We started planting corn on April 15, 2019, and finished April 25 or so. Wheat has always been our primary crop. However, the prevented planting of wheat acres due to excessive moisture last fall meant an increase to those we devoted to corn on the County Line. The cost of planting corn is appreciably higher than the cost of planting wheat due to seed costs, fertilizer and herbicide. Because we are a totally dryland farm, wheat typically performs better than corn on our acreage. 

We planted 600 acres of corn. To compare: In 2018, we planted 280 acres of corn.
The corn was emerging in early May.
June 21, 2019
By mid-June and the beginning of summer, it was knee high.
As advertised in a song from a musical, the corn was "as high as an elephant's eye" in July
July 8, 2019
At least it was high as a farmer's eye.
 
By the end of August, the corn was starting to dry down. It was too dry to take to the feedlot for high-moisture corn and not quite dry enough to haul to the elevator.
Our corn wasn't a bumper crop. But neither was our wheat this year. This is the first time we have more corn bushels to sell than wheat bushels. (We planted 1,080 acres of wheat vs. the 600 of corn. Part of that is the difference in the size of the kernel. Corn kernels are bigger and heavier than wheat kernels. Corn typically produces more bushels per acre than wheat, and that was definitely true this year when we had the poorest wheat harvest we'd had in the 10 years I've been blogging.)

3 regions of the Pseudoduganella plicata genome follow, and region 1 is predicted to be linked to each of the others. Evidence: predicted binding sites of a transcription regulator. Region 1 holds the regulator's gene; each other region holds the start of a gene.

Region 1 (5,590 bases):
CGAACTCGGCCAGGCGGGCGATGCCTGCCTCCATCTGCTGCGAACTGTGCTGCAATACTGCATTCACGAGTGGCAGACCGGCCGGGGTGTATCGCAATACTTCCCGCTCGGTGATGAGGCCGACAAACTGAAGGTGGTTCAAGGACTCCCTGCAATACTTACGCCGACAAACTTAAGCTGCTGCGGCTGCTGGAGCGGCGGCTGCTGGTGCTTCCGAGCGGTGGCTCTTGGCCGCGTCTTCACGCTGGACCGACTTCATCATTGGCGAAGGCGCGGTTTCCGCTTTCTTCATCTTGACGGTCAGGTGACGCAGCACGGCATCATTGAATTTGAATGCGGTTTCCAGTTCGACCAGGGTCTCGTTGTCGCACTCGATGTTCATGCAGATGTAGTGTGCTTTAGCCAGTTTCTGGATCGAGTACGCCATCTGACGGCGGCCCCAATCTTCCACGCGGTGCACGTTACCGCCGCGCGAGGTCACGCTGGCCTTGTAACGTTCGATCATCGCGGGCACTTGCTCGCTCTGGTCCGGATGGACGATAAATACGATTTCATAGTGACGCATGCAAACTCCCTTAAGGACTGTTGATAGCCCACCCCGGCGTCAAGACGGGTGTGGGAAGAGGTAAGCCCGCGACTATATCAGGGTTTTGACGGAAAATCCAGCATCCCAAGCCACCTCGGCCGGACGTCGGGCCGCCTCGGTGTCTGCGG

And so we finish up another task on the County Line. 

It is what it is. 

And, as one of my dad's other signs - and sayings - goes, we'll keep on hoeing.

Thursday, September 19, 2019

God's Handwriting

Sunrise, September 17, 2019 - Happy Birthday, Jill!

A Time to Think

Never lose an opportunity for seeing anything that is beautiful; for beauty is God's handwriting, a wayside sacrament.—Ralph Waldo Emerson

A Time to Act

Open your arms to beautiful moments and they will come to you.

A Time to Pray

Today God, let me shine for You.
From a Guideposts email devotional

I like to bracket my days with beauty on both ends.
From sunrise skies in the east ...
to sunset skies in the west.